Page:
In writing Healing Racial Trauma, Sheila Wise Rowe has given the faith community a gift: hope. It is hope wrapped in personal stories of those who know what it is like to experience racial trauma, live through the pain, and come to a place of Christ-centered healing. The outcome is resilience sustained by an enduring relationship with God and rooted in an active commitment to the biblical values of love, peace, and justice.
Rowe is immensely qualified to teach us about the negative effects of racial trauma – not only current racism we see today but also the ongoing, lingering, intergenerational effects of historic racist acts – and to point us to the path to freedom. An African American woman of faith who grew up in racially segregated Boston, Rowe is a counselor, spiritual director, church leader, and Bible teacher who brings a lifetime of experience, professional practice, and ministry to bear on this much-needed topic.
Citing research, interviews, and personal stories, Rowe establishes the reality and persistence of racism and racist acts against people of color today. As a reader, I found the detailed overview of the types of racism helpful (i.e., interpersonal, systemic, internalized), and her ability to illustrate racial oppression through biblical stories was particularly insightful. The glossary of terms at the end of the book is an additional resource that readers will appreciate.
The facts are: Racism exists today in multiple forms, and the resultant racial trauma is real. Rowe defines racial trauma as the “physical and psychological symptoms that people of color often experience after a stressful racial incident,” and she identifies a wide range of effects, including depression, hypervigilance, pessimism, substance abuse, and relational dysfunction. She shares the impact of some of these effects on her clients, family, and members of the faith community, illustrating the profound negative effect racial trauma has not just on an individual, but in families and communities for generations.
Rowe reminds us that healing is not a quick fix, nor is it pain-free or even guaranteed. Rather, healing is a journey in which the will of the wounded is lovingly conformed to the will of God until trauma and brokenness ultimately give way to healing and wholeness. Rowe says that the healing journey needs to be Christ-centered, grounded in the complete work of Jesus on the cross, and accompanied by care, prayer, and biblical truth. Healing requires the wounded to confront painful realities through both internal work (e.g., soul repair) and external work (e.g., re-humanizing the other).
Rowe ends by focusing on resilience – a necessity due to the persistence of racism in the world and the inevitability of the healed being hurt again in the future. She defines resilience as the ability to face, learn, and grow stronger from life’s challenges. It is rooted in a personal relationship with God, the hope of Jesus’ resurrection, and a commitment to the biblical values of love, peace, and justice. However, the resilience required to sustain one’s activism must also include a plan for holistic self-care that attends to the soul, spiritual, emotional, relational, physical, and vocational dimensions of one’s life.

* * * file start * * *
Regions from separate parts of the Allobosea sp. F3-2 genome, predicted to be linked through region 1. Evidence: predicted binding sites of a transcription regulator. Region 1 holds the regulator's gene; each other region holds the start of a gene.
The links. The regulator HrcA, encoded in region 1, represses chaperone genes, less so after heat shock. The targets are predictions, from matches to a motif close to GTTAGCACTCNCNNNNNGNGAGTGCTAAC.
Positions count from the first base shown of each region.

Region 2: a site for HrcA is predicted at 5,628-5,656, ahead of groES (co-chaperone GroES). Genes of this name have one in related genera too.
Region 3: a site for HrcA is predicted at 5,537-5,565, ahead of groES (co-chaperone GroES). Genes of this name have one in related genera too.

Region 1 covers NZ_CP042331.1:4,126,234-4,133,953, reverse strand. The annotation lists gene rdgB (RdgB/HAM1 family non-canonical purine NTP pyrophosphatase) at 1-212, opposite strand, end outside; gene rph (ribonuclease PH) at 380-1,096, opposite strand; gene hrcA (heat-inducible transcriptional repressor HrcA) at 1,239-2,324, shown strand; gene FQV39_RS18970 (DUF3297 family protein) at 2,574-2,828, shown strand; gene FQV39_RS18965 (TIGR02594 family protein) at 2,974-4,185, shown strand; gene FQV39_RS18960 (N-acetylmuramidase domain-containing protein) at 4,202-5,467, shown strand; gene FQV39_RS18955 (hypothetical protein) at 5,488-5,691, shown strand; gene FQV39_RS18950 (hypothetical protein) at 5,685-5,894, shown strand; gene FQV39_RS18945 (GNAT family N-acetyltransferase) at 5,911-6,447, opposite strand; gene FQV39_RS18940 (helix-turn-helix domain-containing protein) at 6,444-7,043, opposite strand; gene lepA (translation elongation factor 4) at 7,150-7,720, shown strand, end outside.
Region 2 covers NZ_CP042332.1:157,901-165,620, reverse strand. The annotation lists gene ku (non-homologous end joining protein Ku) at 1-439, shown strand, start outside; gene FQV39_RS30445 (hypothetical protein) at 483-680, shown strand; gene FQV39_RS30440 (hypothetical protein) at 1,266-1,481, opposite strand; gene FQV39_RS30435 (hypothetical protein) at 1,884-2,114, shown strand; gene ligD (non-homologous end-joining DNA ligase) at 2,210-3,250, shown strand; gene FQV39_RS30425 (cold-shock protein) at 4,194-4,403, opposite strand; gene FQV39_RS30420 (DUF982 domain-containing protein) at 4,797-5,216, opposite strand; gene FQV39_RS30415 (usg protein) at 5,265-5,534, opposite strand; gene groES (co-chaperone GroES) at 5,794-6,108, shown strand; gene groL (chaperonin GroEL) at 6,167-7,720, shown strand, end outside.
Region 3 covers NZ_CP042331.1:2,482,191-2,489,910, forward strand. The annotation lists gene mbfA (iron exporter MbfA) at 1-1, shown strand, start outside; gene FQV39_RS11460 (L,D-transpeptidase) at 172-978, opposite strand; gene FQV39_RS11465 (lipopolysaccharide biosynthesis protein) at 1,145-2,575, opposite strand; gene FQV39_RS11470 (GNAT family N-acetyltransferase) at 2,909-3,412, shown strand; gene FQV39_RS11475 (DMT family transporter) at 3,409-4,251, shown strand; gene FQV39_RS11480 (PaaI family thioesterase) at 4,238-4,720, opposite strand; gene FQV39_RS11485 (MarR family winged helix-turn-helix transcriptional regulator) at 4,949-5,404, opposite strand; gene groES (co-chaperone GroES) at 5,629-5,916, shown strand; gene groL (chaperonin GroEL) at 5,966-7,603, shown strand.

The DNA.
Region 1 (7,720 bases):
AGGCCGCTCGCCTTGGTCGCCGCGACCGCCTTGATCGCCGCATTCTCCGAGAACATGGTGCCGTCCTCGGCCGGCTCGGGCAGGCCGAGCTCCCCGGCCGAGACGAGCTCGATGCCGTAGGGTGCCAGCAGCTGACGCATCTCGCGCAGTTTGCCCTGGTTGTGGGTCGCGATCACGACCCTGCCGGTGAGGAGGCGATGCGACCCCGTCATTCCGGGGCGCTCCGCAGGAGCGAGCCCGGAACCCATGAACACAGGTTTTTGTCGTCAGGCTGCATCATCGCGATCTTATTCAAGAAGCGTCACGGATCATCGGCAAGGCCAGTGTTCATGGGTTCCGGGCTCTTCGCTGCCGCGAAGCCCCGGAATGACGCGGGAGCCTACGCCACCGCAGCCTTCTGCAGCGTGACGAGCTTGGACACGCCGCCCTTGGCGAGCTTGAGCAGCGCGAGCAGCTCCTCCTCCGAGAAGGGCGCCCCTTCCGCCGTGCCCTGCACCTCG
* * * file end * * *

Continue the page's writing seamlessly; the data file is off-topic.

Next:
The stories and interviews in the book are revealing, moving, and deep. I know firsthand that the effects of racial trauma cut across racial lines, and they affect everyone in every department on campus. Racial trauma is real and present on our campuses. It has prompted some to leave Christian higher education, some to remain wounded amongst us, and some to find healing and be models of resilience for us.
I began my racial reconciliation journey in the CCCU over 25 years ago; I know the good, bad, and ugly sides of this kingdom work. Not surprisingly, the book caused me to reflect prayerfully upon my own experiences and the effects on my soul. The reflections and prayer prompts at the end of each chapter proved invaluable. I learned that I must continue to guard my heart from unholy anger and un-forgiveness towards those who inflict racial trauma on others, and to know when to withdraw from the battle so I can live to fight another day. I am grateful that Jesus continues to reveal himself to me in this journey through prayer and worship, the kindness of others, the hope and encouragement of scripture, and by good books like this one. However, if I intend to be in this work for the long haul, I must be, in Rowe’s words, “empowered by the Holy Spirit to drive a spoke in the wheel that will alleviate fear, ensure safety, address racism and injustice, and dismantle the systems and ideologies that keep us apart.”
There is no easy way, but Sheila Wise Rowe has enlightened our understanding of the causes and sources of racial trauma, given us a language to name the pain and wounds, identified milestones on the path to healing, laid out a biblical framework to guide us, and given us hope. There is more to do at our Christian colleges and universities, but with the tools outlined in this book and God’s help, together we can create campuses of interethnic healing characterized by freedom from racial trauma.
Pete C. Menjares is provost and senior vice president of academic affairs at Vanguard University of Southern California (Costa Mesa, CA), on the board of trustees at Seattle Pacific University, and the CCCU’s senior fellow for diversity. Follow him on Twitter: @PeteMenjares